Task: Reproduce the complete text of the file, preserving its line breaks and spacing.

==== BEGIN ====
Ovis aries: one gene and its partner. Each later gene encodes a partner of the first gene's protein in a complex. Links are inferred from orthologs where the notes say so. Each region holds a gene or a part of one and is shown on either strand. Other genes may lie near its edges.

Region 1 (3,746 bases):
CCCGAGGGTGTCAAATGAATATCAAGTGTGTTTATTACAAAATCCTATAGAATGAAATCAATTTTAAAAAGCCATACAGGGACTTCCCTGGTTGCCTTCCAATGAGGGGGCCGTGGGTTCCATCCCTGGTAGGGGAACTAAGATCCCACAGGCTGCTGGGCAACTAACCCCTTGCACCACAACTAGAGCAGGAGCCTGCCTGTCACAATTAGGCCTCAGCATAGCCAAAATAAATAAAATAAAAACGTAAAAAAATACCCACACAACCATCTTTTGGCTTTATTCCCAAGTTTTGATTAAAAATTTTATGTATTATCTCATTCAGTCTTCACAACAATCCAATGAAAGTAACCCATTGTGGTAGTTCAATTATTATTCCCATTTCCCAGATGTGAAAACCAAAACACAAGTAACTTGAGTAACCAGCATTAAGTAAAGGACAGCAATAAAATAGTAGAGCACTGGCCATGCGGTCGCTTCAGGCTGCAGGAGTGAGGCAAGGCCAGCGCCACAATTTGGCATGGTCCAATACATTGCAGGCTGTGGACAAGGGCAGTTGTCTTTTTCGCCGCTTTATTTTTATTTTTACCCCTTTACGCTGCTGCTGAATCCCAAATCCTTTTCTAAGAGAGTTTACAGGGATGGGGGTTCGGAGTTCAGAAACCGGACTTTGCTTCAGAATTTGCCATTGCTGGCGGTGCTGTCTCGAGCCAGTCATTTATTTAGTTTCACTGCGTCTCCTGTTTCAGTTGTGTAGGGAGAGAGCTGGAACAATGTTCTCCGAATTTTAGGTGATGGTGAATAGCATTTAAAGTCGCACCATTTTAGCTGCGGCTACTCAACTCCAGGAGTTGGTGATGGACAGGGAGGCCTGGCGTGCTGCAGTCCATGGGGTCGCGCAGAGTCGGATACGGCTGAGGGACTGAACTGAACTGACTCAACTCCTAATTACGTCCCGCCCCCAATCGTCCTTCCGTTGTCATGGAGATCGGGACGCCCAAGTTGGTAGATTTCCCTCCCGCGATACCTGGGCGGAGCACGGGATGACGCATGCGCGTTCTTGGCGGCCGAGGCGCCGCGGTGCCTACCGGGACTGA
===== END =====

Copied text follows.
Ovis aries: one gene and its partner. Each later gene encodes a partner of the first gene's protein in a complex. Links are inferred from orthologs where the notes say so. Each region holds a gene or a part of one and is shown on either strand. Other genes may lie near its edges.

Region 1 (3,746 bases):
CCCGAGGGTGTCAAATGAATATCAAGTGTGTTTATTACAAAATCCTATAGAATGAAATCAATTTTAAAAAGCCATACAGGGACTTCCCTGGTTGCCTTCCAATGAGGGGGCCGTGGGTTCCATCCCTGGTAGGGGAACTAAGATCCCACAGGCTGCTGGGCAACTAACCCCTTGCACCACAACTAGAGCAGGAGCCTGCCTGTCACAATTAGGCCTCAGCATAGCCAAAATAAATAAAATAAAAACGTAAAAAAATACCCACACAACCATCTTTTGGCTTTATTCCCAAGTTTTGATTAAAAATTTTATGTATTATCTCATTCAGTCTTCACAACAATCCAATGAAAGTAACCCATTGTGGTAGTTCAATTATTATTCCCATTTCCCAGATGTGAAAACCAAAACACAAGTAACTTGAGTAACCAGCATTAAGTAAAGGACAGCAATAAAATAGTAGAGCACTGGCCATGCGGTCGCTTCAGGCTGCAGGAGTGAGGCAAGGCCAGCGCCACAATTTGGCATGGTCCAATACATTGCAGGCTGTGGACAAGGGCAGTTGTCTTTTTCGCCGCTTTATTTTTATTTTTACCCCTTTACGCTGCTGCTGAATCCCAAATCCTTTTCTAAGAGAGTTTACAGGGATGGGGGTTCGGAGTTCAGAAACCGGACTTTGCTTCAGAATTTGCCATTGCTGGCGGTGCTGTCTCGAGCCAGTCATTTATTTAGTTTCACTGCGTCTCCTGTTTCAGTTGTGTAGGGAGAGAGCTGGAACAATGTTCTCCGAATTTTAGGTGATGGTGAATAGCATTTAAAGTCGCACCATTTTAGCTGCGGCTACTCAACTCCAGGAGTTGGTGATGGACAGGGAGGCCTGGCGTGCTGCAGTCCATGGGGTCGCGCAGAGTCGGATACGGCTGAGGGACTGAACTGAACTGACTCAACTCCTAATTACGTCCCGCCCCCAATCGTCCTTCCGTTGTCATGGAGATCGGGACGCCCAAGTTGGTAGATTTCCCTCCCGCGATACCTGGGCGGAGCACGGGATGACGCATGCGCGTTCTTGGCGGCCGAGGCGCCGCGGTGCCTACCGGGACTGA